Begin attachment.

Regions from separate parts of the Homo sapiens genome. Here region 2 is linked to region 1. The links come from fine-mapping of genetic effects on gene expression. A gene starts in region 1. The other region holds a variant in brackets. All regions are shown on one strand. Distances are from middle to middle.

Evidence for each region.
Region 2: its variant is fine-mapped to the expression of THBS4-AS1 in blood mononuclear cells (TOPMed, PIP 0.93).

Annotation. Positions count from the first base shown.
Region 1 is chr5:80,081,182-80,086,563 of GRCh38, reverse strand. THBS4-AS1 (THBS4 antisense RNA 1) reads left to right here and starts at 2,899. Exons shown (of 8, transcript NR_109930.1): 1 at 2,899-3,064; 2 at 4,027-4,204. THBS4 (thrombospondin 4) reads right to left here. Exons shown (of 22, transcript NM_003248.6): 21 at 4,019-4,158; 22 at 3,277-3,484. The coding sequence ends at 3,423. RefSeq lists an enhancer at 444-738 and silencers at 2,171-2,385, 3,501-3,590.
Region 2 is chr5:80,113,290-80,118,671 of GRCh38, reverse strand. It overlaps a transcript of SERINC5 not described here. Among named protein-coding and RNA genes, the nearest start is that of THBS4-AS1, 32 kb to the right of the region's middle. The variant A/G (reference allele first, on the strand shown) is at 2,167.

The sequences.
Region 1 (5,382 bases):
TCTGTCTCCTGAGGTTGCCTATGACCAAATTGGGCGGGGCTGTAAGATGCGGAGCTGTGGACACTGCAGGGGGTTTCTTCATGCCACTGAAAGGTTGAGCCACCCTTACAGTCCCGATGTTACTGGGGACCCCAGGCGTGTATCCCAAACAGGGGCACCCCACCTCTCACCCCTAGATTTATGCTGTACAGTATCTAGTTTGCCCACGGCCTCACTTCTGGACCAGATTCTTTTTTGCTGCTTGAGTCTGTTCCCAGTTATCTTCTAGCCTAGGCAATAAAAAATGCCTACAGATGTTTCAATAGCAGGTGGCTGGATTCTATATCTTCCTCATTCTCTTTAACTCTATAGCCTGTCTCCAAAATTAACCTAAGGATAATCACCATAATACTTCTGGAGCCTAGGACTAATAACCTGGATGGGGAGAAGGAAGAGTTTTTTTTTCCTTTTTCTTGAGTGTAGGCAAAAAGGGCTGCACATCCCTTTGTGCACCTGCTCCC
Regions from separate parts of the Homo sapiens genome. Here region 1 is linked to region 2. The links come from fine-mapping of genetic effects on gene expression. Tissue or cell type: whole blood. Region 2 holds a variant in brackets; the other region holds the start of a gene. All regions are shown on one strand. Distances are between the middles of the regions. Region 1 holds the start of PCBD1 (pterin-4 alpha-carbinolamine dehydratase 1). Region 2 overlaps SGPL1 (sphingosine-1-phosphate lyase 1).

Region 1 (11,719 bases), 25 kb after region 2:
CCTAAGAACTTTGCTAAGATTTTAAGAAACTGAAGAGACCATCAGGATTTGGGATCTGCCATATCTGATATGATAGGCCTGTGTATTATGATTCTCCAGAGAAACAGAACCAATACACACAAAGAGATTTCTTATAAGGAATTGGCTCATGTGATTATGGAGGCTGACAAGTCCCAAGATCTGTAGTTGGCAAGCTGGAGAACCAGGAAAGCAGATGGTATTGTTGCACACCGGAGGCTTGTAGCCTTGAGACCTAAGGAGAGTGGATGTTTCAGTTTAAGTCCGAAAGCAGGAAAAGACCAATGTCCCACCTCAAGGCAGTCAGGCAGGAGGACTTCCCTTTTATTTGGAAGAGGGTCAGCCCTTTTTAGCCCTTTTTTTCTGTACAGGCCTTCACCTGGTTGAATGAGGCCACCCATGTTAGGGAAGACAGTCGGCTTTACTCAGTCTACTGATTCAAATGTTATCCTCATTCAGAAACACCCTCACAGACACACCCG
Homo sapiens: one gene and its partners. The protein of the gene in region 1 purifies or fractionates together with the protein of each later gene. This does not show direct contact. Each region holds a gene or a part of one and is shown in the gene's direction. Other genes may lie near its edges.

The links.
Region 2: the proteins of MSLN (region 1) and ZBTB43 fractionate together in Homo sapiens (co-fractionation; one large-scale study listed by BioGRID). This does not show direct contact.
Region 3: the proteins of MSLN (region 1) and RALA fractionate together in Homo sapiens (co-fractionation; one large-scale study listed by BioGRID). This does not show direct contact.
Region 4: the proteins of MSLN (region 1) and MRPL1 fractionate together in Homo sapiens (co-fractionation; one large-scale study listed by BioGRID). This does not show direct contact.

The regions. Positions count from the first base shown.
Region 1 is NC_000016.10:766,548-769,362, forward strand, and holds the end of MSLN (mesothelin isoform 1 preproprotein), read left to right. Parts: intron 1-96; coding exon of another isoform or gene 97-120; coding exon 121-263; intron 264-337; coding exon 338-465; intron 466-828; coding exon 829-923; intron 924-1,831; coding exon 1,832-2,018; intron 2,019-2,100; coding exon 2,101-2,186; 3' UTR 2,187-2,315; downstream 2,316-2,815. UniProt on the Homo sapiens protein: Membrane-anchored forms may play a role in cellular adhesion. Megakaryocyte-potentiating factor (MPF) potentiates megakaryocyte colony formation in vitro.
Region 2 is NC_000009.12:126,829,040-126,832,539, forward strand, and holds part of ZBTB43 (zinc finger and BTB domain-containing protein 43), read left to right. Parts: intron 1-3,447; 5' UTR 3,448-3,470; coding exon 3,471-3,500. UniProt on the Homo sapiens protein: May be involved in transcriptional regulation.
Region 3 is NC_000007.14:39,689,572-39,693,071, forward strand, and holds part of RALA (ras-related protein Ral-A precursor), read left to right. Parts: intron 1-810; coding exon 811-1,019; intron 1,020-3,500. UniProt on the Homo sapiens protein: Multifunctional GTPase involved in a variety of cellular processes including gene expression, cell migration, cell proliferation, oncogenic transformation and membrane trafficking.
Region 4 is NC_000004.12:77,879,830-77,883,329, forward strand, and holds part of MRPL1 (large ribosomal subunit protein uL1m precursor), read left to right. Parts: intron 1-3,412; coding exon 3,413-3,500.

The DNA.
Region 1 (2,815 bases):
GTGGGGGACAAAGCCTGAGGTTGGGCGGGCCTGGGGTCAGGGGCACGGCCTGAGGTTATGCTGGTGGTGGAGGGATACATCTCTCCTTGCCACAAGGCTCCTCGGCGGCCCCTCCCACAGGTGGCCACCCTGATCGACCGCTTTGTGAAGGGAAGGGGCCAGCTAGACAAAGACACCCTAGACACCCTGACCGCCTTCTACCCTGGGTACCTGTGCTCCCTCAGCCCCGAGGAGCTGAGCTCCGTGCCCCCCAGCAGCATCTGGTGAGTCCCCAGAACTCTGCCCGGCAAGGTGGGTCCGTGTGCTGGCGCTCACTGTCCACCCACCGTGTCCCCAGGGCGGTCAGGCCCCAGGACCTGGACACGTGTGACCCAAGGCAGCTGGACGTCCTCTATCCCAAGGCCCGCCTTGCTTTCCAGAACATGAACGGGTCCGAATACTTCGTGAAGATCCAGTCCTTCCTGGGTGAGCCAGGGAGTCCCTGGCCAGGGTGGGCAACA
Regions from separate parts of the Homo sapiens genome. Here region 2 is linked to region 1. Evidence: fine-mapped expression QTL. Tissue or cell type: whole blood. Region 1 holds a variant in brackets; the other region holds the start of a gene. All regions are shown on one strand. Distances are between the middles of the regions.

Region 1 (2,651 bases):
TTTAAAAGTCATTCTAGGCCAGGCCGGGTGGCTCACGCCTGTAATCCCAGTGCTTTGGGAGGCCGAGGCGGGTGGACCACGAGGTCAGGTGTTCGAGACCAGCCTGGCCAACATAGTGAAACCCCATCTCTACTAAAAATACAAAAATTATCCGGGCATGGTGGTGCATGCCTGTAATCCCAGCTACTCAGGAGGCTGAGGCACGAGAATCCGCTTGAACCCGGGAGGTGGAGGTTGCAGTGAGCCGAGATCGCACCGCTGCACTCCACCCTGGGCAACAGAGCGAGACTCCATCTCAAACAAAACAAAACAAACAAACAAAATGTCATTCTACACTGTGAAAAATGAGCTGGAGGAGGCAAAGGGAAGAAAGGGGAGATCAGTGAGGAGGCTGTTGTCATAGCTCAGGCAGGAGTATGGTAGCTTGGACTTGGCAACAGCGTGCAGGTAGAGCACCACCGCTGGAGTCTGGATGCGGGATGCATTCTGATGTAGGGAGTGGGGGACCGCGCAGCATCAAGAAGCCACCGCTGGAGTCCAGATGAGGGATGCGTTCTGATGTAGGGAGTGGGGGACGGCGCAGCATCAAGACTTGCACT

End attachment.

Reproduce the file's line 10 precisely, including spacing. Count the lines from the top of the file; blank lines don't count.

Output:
Regions from separate parts of the Homo sapiens genome. Here region 1 is linked to region 2. The links come from fine-mapping of genetic effects on gene expression. Tissue or cell type: whole blood. Region 2 holds a variant in brackets; the other region holds the start of a gene. All regions are shown on one strand. Distances are between the middles of the regions. Region 1 holds the start of PCBD1 (pterin-4 alpha-carbinolamine dehydratase 1). Region 2 overlaps SGPL1 (sphingosine-1-phosphate lyase 1).